In this article Frank shares most of an email he sent to a small group of friends he is walking the Overland Track with this week. It has been long distance planning as we live around Australia. We are meeting in Launceston so have had to communicate by email and Google Docs online.
It is their first time in that part of the world and Frank is “leading” the group (more like taking responsibility that stuff does not get forgotten)
They had all read our guide to planning the Overland Track in Tasmania , read more about it by clicking here.
We thought it was worth sharing the information here to emphasize some important points about planning the trip but also the process we are going through to make sure everything works out well.
Over to the email:
The weather has been quite “changable” in Tasmania so please stick to the clothing plan in our Overland Track book. I am not being a prophet of doom but always expect the worse as regards weather, especially rain, cold and snow. Your “outer shell” or raincoat will be the most important piece of gear you carry / wear. Please make sure it works well and treat it with water repellent stuff if you have any concerns (I will be!) That being said, we will be fine!
Also expect to get wet feet, even with “water proof” boots. I expect the track to be wet and muddy this time of the year. Getting boots dry at night can be a challenge, even with the heaters in the huts.
Looking at the bookings, there are a lot of gaps on the days before and after we leave, with 17 spots still available on the day we go. This is great as “pressure” on the huts won’t be too strong and we should have a bit of space. We all have tents anyway, so no stress if they are busy or you want a bit of space.
Just a reminder: You need to take your own breakfast and snacks for throughout the day. I find this much easier to prepare and package from home in a ‘controlled” environment. Make sure you reduce any unnecessary packaging and don’t forget powdered milk if you like cereal.
Put simply, I take some scroggin to nibble as I walk along or when we have a break. In addition I’ll take one bar (like a Mars bar ) for during the day or when we reach camp. I’ll also take one other snack thing per day such as fruit cake or another bar. I used to take heaps more but find I don’t need to eat as much, AND it weighs heaps!
There are heaps of ideas and a good plan in the Overland Track guide.
I suggest we buy ALL our lunch stuff in Launceston together (if everyone is happy) Suggest a combination of:
- Dry biscuits
- Flat breads
- Cold meats
(you get the idea)
If you like a hot soup at lunch time, bring them from home – I will be taking five, one for each day.
I know that supermarket pretty well so it won’t take too long and is quite simple to work out.
I will start dehydrating the meals tonight, still finalising the menu but it will all be fine in the day(s)! I plan to use recipes out of our book, Food to Go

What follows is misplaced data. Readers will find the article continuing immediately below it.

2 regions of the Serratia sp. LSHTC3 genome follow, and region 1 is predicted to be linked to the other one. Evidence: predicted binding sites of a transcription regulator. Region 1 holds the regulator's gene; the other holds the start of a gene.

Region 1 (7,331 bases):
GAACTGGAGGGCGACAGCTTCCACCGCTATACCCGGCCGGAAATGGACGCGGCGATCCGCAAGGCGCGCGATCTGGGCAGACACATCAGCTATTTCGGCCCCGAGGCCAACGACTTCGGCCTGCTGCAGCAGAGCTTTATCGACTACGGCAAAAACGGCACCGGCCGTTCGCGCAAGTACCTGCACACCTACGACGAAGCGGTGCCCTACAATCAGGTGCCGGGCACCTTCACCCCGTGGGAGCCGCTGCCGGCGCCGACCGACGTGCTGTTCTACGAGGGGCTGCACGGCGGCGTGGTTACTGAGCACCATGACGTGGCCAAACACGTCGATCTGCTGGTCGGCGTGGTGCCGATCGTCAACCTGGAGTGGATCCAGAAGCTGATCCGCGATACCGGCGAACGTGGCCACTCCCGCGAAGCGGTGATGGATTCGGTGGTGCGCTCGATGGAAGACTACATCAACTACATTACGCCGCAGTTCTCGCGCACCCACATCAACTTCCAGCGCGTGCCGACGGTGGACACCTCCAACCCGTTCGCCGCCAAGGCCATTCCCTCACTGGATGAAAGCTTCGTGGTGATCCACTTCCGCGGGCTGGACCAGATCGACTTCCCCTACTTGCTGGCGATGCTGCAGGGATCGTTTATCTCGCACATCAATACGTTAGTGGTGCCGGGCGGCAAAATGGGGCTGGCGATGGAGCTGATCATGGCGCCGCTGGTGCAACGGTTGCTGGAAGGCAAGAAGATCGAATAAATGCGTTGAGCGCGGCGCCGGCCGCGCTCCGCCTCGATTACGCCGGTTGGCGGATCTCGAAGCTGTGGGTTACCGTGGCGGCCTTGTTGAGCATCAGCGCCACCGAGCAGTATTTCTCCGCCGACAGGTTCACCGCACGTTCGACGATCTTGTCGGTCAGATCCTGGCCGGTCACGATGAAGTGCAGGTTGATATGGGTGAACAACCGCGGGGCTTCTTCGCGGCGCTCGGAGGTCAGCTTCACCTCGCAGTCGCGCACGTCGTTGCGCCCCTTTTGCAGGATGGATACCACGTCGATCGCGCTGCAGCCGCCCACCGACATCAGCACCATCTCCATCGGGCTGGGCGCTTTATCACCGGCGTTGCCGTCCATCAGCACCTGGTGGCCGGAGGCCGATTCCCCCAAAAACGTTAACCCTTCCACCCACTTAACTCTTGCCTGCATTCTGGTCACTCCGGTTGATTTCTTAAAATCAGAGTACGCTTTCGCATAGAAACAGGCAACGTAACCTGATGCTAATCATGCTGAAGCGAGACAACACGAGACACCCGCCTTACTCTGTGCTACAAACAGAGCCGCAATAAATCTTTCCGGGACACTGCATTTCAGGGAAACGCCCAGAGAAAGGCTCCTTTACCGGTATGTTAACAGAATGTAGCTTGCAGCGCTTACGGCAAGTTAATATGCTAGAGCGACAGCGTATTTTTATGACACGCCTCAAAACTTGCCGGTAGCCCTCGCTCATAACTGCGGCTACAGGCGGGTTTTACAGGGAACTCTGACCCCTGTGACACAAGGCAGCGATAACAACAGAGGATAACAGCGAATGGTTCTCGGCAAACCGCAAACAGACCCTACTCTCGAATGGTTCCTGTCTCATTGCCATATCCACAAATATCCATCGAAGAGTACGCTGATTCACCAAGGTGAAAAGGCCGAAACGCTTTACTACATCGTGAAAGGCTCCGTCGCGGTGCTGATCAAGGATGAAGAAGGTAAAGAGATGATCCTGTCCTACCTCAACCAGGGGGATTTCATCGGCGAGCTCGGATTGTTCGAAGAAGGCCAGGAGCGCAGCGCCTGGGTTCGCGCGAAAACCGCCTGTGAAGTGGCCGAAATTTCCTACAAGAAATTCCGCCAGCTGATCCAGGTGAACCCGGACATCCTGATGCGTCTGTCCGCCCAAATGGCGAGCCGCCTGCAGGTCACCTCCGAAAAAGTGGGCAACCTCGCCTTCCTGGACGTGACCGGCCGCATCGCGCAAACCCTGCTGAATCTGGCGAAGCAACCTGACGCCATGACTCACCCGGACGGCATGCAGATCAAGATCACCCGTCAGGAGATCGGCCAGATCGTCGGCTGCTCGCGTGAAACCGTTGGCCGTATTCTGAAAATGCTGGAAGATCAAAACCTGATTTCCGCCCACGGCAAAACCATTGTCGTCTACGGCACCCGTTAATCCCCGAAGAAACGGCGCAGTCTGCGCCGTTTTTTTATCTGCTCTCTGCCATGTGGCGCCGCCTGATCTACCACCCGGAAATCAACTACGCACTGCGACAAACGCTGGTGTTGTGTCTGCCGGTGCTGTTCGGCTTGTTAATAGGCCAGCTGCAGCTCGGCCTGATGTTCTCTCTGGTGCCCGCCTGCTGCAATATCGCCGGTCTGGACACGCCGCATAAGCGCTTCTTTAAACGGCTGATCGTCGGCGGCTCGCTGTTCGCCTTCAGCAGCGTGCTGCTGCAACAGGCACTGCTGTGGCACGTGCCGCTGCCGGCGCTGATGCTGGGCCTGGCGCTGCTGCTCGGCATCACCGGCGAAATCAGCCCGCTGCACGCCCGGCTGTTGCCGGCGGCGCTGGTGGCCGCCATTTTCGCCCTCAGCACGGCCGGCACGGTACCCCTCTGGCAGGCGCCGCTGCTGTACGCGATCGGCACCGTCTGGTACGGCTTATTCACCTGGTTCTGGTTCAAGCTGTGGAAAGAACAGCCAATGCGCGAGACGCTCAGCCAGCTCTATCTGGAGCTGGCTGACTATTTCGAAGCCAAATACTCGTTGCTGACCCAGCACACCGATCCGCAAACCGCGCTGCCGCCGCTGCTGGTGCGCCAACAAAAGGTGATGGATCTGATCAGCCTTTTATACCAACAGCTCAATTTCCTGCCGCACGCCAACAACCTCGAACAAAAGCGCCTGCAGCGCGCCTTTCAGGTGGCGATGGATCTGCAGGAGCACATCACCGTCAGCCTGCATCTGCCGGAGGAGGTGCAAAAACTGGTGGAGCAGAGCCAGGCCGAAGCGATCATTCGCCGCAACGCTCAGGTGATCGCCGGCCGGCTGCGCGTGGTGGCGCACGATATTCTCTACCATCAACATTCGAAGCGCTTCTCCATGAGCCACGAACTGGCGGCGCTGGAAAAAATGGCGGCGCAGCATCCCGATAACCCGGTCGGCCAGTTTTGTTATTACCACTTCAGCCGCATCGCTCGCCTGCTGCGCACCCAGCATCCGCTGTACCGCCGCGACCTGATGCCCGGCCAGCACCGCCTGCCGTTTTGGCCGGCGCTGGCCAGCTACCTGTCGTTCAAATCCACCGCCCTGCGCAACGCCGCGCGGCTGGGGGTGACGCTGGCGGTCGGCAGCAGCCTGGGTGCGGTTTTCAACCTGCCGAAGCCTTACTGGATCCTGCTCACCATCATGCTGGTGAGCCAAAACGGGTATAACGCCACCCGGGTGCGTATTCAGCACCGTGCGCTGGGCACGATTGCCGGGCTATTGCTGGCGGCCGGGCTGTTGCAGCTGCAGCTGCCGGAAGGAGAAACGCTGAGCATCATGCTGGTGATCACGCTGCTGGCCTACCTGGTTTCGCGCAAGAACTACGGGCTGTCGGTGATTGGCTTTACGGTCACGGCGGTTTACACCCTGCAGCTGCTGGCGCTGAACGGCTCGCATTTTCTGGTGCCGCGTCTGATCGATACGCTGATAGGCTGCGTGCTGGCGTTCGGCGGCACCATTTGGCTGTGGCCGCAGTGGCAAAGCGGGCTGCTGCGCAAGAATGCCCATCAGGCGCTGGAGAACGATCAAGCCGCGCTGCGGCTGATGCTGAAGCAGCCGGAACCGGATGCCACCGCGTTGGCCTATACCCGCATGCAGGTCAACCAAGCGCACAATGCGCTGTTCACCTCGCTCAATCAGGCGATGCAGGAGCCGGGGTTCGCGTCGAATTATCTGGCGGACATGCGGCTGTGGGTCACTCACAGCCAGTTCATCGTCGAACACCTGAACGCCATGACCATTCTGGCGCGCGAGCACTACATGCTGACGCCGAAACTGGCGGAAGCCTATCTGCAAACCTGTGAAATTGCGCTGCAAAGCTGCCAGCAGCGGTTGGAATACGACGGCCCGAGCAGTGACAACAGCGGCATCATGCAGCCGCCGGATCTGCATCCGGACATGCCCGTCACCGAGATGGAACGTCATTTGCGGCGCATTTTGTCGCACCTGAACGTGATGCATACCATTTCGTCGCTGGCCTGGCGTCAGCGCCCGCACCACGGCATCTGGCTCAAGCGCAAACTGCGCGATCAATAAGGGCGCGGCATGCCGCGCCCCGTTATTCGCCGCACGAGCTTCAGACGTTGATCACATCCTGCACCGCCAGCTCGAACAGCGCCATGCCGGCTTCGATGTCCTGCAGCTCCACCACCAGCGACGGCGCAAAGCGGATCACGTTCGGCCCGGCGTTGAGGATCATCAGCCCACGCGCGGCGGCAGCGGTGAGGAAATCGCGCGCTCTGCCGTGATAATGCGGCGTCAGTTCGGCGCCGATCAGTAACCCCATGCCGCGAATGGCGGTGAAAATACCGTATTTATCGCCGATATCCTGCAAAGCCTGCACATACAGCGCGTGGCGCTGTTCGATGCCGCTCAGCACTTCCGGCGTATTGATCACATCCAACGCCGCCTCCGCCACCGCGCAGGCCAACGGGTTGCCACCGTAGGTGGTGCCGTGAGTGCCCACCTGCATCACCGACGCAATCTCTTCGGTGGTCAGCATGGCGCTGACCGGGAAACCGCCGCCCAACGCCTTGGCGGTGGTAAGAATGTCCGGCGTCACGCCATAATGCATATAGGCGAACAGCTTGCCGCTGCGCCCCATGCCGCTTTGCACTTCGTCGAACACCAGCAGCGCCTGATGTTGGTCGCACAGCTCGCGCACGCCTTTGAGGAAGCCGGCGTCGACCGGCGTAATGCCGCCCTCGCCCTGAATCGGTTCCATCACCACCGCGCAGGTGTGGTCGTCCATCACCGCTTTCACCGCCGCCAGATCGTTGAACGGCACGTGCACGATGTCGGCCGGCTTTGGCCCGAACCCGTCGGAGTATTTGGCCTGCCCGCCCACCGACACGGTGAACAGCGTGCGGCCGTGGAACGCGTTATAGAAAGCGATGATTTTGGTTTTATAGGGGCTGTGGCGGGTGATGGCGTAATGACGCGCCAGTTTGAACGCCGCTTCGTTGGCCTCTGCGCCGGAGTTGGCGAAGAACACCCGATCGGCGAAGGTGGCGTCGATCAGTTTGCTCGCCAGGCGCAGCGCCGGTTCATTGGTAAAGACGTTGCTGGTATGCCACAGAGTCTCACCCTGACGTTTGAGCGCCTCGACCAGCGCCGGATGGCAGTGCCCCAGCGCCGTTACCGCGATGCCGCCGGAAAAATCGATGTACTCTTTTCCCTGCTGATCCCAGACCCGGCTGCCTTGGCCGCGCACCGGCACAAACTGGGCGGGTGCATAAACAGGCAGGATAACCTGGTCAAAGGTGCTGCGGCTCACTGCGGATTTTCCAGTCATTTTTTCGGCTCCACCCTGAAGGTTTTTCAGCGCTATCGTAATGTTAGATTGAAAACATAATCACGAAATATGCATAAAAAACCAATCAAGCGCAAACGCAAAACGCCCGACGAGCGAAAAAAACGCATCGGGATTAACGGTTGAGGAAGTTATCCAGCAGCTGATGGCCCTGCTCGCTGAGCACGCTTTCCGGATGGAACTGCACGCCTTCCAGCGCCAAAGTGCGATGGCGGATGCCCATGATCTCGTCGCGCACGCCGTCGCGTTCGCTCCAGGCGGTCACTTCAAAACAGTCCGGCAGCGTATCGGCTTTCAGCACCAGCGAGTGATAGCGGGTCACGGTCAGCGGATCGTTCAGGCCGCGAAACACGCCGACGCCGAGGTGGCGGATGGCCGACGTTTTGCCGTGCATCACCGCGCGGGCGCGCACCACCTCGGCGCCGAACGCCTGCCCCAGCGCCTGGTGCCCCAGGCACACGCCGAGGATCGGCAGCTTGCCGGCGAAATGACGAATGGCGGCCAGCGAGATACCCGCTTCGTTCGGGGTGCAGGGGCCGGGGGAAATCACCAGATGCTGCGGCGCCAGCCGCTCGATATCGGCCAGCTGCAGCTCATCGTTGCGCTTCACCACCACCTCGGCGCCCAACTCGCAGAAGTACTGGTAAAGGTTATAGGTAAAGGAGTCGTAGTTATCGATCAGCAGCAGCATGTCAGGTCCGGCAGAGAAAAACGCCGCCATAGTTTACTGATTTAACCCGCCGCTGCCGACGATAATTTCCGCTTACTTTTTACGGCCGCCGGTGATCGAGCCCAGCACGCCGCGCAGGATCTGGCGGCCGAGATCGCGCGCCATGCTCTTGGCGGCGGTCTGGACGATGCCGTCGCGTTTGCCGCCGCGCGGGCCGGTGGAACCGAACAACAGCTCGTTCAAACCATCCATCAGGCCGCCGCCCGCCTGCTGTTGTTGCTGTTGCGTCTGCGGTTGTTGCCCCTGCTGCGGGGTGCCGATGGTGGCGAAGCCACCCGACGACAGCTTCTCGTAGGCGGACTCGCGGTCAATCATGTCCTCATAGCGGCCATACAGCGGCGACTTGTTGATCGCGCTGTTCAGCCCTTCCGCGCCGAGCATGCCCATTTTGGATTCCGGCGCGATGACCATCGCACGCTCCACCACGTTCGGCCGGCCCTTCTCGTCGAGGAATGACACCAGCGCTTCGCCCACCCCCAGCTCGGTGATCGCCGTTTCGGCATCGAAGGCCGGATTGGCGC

There is every chance one or all of us will get blisters. The best method of attack is protection before you walk each day. If you know you are particularly susceptible then please make sure you bring your usual treatment / tape. I will have a small first aid kit for “emergencies” but not enough tape for 4 people each day if we all get blisters!
I use stuff called SLEEK or LEUCOPLAST which looks a bit like medical duct tape. It sticks really well and is great for prevention i.e. if you get a hot spot you tape it up THEN. I will have some antiseptic and padding stuff if anyone gets a real blister, rather than a “hot spot” but you need to carry your own daily requirement.
I think it might be a good idea on Wednesday, once we get to Cradle Mountain Lodge to double check all our gear and get rid of anything we don’t need (or is doubled up) This can go with our bags to Hobart. My (boring) old saying is that, unless you eat it, you will still be carrying it at the end, your base weight will not get lighter!
We hope this has been interesting for anyone planning a trip with a group that is spread out across your country or State.
- Agree on a “leader” or someone to coordinate all the preparation. This may not be the most experienced person, just the person who loves “lists”
- Give everyone a job such as the First Aid Kit or cooking gear. Make sure they feedback to the group they have it or any problems they are having.
- Check and double check people have taken what they have been allocated.
- Trust no-one, imagine the first night, ready to cook dinner and the pots are no where to be found….
Have you ever been on a trip with a group and someone forgot a vital piece of gear?
Shoot us a comment below, we would love to read about it!
Many thanks to Dennis Harding – Tasmanian Wilderness Photographer for his terrific image of Dove Lake and Cradle Mountain